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Though the Internet might tell you that Damon Albarn had released other solo records before Everyday Robots, one can really make a case defending that the African blues of 2002’s Mali Music, the demos of 2003’s Democrazy and the operatic grandeur of both 2007’s Monkey: Journey to the West and 2012’s Dr. Dee are less idiosyncratic of his musical persona than the records he released for the supergroups The Good, The Bad and The Queen or Rocket Juice & The Moon. Ever since Graham Coxon left Blur that Damon Albarn has been the unquestioned director of his musical adventures and projects, which makes, at first glance, Everyday Robots not a big novelty. That is until you actually listened to it – once you do, what you find is his most personal record to date; a melancholic yet warmed reflection about high-tech alienation that was not made to be listened while multi-tasking, but instead demands you pause everything else you’re doing, before pressing play.

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Wig Out at Jagbags is Stephen Malkmus and The Jicks‘ sixth album and by far the band’s poppets and most polished record to date, which happen to be a surprisingly fit companion to some of ex-Pavement frontman’s wittiest lyrics of his career. To paraphrase “Lariat”, to have grown up listening to the music from the best decade ever – still goes a long way.

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Lykke Li’s third record I Never Learn is a beautifully crafted set of break-up ballads that is a definitely a fascinating and unexpected detour in a musical career that, since its inception, seemed to be heading to mainstream stardom. Though it may lack the kind of tracks made to fuel successful world tours and late night show appearances, this newfound subtlety and restraint might be the most apt vehicle for her sensuous, spellbinding and retro-chic soprano-range vocals.

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For a band that cemented its reputation as one of the most consistent electronic pop bands of the UK with an unstoppable series of catchy and summery singles, Metronomy followed a rather new direction with their latest album. Though Love Letters still showcases their notorious penchant for catchy melodies and the warmth of vintage vocal groups such as The Supremes or The Zombies, they definitely refused to repeat the winning formula of 2011’s The English Riviera and went for a gloomier and darker sound that surprisingly suits the immensurable songwriting talent of Joseph Mount. One feels that they could have easily gone bigger in 2014 – instead, they chose to go deeper.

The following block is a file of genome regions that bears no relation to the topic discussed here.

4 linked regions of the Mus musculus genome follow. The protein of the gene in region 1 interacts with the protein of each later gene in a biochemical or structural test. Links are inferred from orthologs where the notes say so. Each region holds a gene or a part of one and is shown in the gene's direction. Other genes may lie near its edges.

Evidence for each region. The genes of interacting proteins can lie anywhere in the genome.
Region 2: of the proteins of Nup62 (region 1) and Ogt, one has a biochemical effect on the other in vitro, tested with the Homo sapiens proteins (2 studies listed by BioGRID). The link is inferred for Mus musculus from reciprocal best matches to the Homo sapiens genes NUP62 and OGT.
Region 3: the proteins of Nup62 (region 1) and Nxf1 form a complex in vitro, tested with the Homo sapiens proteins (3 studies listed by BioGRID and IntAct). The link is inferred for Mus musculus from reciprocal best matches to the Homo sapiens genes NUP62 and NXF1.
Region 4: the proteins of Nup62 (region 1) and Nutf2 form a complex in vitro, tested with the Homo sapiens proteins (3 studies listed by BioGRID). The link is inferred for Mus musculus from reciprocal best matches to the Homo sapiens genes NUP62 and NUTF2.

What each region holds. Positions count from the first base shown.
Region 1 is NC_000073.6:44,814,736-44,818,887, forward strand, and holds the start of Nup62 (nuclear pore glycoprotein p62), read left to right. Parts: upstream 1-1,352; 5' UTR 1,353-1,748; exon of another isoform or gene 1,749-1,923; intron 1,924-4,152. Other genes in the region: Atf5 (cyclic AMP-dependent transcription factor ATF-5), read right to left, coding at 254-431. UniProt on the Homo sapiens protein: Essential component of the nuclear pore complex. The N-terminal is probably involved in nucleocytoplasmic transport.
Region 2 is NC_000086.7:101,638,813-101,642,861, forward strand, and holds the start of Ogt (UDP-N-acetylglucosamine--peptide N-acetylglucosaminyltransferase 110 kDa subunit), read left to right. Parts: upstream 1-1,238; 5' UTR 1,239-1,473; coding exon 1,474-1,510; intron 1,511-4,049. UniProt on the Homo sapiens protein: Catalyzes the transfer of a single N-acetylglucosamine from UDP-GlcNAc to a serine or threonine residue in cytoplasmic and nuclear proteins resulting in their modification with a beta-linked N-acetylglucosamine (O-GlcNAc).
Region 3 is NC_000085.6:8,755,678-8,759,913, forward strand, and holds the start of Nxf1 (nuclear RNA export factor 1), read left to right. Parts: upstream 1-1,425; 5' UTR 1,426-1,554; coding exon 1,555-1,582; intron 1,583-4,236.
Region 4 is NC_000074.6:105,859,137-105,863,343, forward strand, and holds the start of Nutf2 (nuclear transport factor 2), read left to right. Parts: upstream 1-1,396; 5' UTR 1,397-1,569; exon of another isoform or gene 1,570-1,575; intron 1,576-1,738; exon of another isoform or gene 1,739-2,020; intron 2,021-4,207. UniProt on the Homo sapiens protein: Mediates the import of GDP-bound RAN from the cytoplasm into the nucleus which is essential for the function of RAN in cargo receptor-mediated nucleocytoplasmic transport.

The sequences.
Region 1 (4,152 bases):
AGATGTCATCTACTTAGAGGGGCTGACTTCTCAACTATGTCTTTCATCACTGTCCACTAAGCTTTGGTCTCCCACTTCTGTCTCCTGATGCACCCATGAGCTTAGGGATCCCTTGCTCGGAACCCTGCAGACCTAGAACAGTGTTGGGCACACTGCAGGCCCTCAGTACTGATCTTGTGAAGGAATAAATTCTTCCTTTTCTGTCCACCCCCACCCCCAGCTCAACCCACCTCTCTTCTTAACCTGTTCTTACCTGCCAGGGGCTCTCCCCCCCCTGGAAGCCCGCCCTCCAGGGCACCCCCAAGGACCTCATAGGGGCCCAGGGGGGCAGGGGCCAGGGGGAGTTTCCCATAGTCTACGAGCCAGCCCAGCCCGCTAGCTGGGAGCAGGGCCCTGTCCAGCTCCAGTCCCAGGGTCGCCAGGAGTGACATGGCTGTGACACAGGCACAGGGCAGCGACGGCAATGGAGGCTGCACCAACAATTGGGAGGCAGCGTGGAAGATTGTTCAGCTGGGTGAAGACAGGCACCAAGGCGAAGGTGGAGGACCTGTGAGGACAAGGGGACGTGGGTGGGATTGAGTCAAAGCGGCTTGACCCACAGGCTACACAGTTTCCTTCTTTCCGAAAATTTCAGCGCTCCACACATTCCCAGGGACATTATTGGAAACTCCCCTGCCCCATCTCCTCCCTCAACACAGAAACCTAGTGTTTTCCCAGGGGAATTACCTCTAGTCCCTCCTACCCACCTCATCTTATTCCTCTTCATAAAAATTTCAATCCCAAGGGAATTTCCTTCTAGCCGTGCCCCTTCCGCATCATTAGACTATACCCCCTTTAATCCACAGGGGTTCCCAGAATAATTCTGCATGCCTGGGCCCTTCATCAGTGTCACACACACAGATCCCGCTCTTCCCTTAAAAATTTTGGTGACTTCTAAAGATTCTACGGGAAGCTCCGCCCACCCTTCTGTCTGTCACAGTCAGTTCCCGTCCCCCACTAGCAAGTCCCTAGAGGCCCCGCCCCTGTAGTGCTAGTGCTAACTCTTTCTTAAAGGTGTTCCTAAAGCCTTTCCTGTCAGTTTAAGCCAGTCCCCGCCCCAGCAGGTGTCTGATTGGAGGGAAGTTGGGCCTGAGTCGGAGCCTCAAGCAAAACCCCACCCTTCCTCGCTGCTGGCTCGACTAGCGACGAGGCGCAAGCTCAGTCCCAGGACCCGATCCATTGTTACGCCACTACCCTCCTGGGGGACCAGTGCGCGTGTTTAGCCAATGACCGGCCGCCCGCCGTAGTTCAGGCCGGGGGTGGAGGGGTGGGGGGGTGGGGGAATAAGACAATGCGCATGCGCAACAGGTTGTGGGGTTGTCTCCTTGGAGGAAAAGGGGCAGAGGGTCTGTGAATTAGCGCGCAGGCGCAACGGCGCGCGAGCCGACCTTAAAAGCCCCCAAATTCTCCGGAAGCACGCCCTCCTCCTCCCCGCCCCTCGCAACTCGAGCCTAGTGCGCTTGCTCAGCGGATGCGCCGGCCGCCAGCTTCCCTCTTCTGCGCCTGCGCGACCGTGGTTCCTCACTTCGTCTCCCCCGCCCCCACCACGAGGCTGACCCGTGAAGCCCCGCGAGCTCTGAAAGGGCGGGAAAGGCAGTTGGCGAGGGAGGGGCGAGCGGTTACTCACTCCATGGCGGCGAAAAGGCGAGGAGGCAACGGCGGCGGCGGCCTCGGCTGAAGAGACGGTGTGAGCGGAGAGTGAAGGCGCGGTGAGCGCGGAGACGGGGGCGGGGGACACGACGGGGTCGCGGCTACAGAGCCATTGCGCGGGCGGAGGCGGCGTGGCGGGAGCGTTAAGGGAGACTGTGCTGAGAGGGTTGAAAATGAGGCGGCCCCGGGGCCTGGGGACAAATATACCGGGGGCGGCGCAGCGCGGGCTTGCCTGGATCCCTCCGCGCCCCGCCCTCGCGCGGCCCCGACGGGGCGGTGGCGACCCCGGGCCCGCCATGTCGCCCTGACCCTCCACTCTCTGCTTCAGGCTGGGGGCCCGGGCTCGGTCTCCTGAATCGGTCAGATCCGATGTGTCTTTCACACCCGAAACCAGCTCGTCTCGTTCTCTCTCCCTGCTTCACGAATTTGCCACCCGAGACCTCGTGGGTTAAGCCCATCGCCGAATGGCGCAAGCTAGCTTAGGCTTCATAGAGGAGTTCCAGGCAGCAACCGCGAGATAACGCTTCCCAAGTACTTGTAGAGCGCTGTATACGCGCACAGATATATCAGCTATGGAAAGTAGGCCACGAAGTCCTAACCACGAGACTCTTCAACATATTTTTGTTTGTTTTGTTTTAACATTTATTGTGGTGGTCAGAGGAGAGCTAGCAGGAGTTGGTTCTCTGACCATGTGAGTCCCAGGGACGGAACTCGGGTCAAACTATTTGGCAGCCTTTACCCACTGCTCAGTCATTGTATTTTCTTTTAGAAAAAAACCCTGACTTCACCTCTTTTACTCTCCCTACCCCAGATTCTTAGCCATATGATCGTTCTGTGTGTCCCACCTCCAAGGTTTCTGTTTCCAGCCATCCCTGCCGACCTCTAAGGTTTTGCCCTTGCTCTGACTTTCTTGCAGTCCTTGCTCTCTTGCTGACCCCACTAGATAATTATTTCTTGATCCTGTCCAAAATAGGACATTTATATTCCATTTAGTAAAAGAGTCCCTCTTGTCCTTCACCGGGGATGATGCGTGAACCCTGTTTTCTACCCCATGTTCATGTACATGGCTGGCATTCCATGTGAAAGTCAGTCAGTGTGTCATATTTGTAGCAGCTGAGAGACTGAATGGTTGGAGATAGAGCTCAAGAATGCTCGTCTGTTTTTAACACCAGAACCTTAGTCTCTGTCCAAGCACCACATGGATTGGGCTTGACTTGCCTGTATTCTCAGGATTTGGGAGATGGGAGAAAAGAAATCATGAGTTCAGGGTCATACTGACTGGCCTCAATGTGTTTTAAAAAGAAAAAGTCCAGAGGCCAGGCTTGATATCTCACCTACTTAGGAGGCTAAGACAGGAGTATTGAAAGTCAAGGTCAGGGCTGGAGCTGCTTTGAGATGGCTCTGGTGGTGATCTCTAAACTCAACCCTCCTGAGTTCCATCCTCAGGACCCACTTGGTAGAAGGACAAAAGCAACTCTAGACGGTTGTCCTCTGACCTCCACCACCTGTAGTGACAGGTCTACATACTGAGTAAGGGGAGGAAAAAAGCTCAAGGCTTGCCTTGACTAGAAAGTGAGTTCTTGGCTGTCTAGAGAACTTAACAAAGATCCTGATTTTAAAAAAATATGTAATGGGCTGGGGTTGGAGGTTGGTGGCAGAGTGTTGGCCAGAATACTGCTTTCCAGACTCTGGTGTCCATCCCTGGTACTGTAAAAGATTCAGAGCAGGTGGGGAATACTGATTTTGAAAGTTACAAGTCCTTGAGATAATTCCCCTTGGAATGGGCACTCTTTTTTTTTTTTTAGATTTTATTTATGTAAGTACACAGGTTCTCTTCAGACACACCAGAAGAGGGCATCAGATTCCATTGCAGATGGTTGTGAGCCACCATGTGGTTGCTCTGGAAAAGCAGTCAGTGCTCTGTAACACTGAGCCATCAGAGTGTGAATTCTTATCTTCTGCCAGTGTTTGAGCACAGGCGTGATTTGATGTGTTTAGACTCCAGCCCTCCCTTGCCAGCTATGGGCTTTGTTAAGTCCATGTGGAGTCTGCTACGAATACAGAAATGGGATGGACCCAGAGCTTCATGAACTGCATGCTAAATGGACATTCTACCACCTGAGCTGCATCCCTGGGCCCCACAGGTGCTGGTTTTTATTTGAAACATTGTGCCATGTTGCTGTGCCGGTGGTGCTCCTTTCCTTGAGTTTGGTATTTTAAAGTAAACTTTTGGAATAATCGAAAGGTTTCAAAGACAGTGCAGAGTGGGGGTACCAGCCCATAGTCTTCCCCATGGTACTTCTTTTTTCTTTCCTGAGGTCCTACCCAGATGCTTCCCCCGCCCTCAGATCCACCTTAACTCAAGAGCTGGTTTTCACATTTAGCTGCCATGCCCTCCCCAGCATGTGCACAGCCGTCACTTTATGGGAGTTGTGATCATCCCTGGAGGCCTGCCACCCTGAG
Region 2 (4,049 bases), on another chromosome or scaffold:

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When the generation-defining Trainspotting soundtrack was released back in 1996, nobody would have guest that two of the most preeminent featured artists would collaborate almost two decades later and releas two fascinating records in the space of four months. If the Danny Boyle film soundtrack was, at the time, a major breakthrough for the house music and electronica band Underworld, the record was also a rare opportunity for Brian Eno to showcase his ambient work to a wider audience and a new generation unfamiliar to his most challenging work. In a way, Someday World and High Life, the two 2014’s full-lengthen efforts of the rather surprising Brian Eno and Underworld-frontman Karl Hyde collaboration, have all the ingredients to become also an important chapter in the career of two visionary musicians whose later offerings have failed to make any impact outside of their cult. Whether one feels more inclined to High Life’s funky grooves and warm textures or to Someday World’s busy and sunny rhythms, both records are here to remind us why Brian Eno and Karl Hyde were responsible for some of the most enduring popular music in the heart of several generations.

João Pedro da Costa

João Pedro da Costa is a web studies scholar and a music fan.